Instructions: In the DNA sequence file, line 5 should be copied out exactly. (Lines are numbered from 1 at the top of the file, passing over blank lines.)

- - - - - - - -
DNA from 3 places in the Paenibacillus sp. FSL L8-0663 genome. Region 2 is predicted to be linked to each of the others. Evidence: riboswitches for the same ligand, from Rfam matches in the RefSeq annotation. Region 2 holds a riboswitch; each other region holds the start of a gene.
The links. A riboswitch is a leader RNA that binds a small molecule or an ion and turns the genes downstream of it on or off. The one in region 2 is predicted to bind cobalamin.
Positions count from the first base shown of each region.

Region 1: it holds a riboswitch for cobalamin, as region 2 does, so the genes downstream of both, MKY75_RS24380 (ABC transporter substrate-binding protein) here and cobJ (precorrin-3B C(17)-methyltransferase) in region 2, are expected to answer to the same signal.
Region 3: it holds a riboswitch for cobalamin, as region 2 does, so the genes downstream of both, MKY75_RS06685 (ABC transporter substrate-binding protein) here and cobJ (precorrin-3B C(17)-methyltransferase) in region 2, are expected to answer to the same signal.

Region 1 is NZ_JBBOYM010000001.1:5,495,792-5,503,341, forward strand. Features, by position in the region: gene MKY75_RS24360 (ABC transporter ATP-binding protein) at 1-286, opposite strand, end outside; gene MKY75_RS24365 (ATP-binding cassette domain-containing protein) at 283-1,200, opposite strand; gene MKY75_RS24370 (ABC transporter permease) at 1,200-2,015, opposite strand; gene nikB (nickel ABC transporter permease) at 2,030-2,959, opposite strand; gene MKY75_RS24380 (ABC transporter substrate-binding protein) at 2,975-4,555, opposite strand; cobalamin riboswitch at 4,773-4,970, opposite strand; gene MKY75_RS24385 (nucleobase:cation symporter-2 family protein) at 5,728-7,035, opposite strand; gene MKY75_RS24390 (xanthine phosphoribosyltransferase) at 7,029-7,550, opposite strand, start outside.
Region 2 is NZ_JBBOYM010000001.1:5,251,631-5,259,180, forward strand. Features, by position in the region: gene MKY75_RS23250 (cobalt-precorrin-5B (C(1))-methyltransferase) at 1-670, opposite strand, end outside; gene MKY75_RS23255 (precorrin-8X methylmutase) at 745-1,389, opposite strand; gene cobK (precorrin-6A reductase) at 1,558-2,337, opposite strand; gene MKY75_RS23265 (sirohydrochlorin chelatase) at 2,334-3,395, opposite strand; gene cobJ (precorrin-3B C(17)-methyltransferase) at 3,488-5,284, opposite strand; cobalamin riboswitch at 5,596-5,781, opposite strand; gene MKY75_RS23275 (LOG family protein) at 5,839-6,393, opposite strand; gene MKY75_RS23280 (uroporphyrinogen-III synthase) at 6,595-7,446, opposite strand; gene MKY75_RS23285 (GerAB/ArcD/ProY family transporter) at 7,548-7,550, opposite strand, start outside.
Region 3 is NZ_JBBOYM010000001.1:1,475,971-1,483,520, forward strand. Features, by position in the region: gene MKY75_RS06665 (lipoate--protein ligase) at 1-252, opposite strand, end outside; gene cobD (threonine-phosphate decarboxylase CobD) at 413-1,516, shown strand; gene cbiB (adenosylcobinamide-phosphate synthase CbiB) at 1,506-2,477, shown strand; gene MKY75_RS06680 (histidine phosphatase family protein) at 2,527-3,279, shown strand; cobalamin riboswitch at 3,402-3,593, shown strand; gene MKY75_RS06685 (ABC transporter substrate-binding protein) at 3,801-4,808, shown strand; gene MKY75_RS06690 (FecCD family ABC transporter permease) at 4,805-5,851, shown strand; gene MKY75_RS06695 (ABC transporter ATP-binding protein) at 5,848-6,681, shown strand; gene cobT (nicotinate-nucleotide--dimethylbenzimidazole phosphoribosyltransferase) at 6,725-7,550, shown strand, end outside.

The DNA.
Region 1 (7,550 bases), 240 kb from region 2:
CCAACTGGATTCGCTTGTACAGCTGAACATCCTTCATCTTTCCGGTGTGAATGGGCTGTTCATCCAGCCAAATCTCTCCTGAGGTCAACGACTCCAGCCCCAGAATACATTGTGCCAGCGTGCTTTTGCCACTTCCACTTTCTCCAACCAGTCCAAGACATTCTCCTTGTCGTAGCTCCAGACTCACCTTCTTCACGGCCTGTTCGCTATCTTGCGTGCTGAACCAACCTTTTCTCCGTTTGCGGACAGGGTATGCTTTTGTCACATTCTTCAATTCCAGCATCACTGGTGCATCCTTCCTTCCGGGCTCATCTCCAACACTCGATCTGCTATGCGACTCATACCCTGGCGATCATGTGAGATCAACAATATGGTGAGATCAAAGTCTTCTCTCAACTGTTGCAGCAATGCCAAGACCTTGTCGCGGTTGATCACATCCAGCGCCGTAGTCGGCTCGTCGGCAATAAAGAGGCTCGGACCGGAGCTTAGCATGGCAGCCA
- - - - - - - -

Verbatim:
Region 3: it holds a riboswitch for cobalamin, as region 2 does, so the genes downstream of both, MKY75_RS06685 (ABC transporter substrate-binding protein) here and cobJ (precorrin-3B C(17)-methyltransferase) in region 2, are expected to answer to the same signal.